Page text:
Creative Industries Singapore
Flag of Singapore
two equal horizontal bands of red (top) and white; near the hoist side of the red band, there is a vertical, white crescent (closed portion is toward the hoist side) partially enclosing five white five-pointed stars arranged in a circle; red denotes brotherhood and equality; white signifies purity and virtue; the waxing crescent moon symbolizes a young nation on the ascendancy; the five stars represent the nation’s ideals of democracy, peace, progress, justice, and equality
5,866,139 (July 2021 est.)
Internet country code: .sg
Singapore sits at the creative cultural crossroads between East and West, opening doors to the region’s growing consumer base. It hosts regional headquarters for global brands like Louis Vuitton. Top creative companies, like Lucasfilm and Ubisoft have found a home in Singapore.
Republic of Singapore / Republik Singapura (Malay) / 新加坡共和国 (Chinese) / சிங்கப்பூர் குடியரசு (Tamil)
Singapore was founded as a British trading colony in 1819. It joined the Malaysian Federation in 1963 but separated two years later and became independent. Singapore subsequently became one of the world’s most prosperous countries with strong international trading links (its port is one of the world’s busiest in terms of tonnage handled) and with per capita GDP equal to that of the leading nations of Western Europe.
Singapore has a highly developed and successful free-market economy. It enjoys an open and corruption-free environment, stable prices, and a per capita GDP higher than that of most developed countries. Unemployment is very low. The economy depends heavily on exports, particularly of electronics, petroleum products, chemicals, medical and optical devices, pharmaceuticals, and on Singapore’s vibrant transportation, business, and financial services sectors.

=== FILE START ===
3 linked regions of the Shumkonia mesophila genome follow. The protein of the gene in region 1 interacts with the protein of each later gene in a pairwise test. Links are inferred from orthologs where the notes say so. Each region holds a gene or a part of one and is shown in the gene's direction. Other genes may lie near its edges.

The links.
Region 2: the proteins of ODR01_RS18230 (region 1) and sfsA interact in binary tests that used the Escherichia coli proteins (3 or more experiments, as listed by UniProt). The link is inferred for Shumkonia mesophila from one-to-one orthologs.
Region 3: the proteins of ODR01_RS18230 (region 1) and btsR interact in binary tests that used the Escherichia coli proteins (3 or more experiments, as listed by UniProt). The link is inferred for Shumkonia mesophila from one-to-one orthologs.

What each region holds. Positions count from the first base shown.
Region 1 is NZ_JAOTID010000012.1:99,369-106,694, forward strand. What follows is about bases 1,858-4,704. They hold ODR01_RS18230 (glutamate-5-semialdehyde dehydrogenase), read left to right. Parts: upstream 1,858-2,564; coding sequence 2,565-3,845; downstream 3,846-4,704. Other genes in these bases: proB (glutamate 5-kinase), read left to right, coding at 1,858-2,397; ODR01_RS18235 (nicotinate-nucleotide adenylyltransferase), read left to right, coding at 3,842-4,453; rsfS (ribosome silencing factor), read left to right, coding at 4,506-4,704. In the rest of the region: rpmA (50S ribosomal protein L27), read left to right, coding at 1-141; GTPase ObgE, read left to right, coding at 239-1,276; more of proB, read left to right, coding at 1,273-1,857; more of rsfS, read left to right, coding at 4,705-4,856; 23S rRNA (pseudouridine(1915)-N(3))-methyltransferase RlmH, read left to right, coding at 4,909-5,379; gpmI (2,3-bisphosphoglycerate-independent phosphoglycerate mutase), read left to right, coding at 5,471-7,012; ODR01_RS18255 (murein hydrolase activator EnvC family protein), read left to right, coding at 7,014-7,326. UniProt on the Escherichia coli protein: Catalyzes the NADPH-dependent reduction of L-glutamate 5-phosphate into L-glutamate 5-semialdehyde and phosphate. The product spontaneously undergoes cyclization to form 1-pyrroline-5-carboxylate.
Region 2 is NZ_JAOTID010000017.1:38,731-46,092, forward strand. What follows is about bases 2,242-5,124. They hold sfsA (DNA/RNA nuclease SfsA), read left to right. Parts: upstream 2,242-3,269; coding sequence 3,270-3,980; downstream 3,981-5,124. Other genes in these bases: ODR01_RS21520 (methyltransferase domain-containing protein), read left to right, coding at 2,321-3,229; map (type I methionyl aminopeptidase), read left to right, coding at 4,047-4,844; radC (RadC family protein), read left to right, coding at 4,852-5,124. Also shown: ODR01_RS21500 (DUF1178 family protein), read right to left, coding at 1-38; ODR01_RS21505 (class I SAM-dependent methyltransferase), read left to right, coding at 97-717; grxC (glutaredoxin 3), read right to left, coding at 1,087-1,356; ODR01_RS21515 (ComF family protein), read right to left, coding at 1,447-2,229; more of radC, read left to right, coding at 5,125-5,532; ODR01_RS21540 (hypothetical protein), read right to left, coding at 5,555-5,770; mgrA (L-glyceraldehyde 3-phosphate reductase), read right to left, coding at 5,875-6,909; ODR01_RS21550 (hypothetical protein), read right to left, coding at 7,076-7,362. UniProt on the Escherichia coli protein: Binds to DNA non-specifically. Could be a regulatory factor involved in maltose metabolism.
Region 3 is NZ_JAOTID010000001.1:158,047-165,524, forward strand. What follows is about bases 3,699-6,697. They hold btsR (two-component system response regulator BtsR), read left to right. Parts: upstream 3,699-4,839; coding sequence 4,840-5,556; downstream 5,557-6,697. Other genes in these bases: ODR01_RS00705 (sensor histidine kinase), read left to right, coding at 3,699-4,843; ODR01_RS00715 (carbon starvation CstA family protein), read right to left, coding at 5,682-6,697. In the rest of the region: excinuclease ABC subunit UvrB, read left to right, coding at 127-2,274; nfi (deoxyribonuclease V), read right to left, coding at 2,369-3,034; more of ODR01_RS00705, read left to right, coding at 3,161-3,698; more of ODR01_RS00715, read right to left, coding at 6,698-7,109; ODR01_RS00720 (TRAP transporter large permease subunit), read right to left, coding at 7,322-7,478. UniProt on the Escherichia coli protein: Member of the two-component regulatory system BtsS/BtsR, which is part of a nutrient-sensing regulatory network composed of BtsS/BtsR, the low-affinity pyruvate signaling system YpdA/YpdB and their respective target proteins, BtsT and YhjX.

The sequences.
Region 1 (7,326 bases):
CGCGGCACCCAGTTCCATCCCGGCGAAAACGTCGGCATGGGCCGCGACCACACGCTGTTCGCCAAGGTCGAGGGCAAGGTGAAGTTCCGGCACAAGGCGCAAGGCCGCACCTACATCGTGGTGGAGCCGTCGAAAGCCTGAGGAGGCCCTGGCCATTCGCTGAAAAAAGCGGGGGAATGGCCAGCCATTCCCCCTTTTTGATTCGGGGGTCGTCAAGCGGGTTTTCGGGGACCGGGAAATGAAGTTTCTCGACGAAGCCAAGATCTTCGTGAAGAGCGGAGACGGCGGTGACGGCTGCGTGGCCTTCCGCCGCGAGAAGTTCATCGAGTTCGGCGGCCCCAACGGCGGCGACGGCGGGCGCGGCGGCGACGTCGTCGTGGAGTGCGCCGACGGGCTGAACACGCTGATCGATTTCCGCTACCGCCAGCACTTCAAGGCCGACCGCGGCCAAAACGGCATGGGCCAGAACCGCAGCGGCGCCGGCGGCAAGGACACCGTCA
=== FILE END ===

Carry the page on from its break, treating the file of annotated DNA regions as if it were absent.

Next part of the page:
The economy contracted 0.6% in 2009 as a result of the global financial crisis, but has continued to grow since 2010. Growth from 2012-2017 was slower than during the previous decade, a result of slowing structural growth – as Singapore reached high-income levels – and soft global demand for exports. Growth recovered to 3.6% in 2017 with a strengthening global economy.
The government is attempting to restructure Singapore’s economy to reduce its dependence on foreign labor, raise productivity growth, and increase wages amid slowing labor force growth and an aging population. Singapore has attracted major investments in advanced manufacturing, pharmaceuticals, and medical technology production and will continue efforts to strengthen its position as Southeast Asia’s leading financial and technology hub. Singapore is a signatory of the Comprehensive and Progressive Agreement for Trans-Pacific Partnership (CPTPP), and a party to the Regional Comprehensive Economic Partnership (RCEP) negotiations with nine other ASEAN members plus Australia, China, India, Japan, South Korea, and New Zealand. In 2015, Singapore formed, with the other ASEAN members, the ASEAN Economic Community.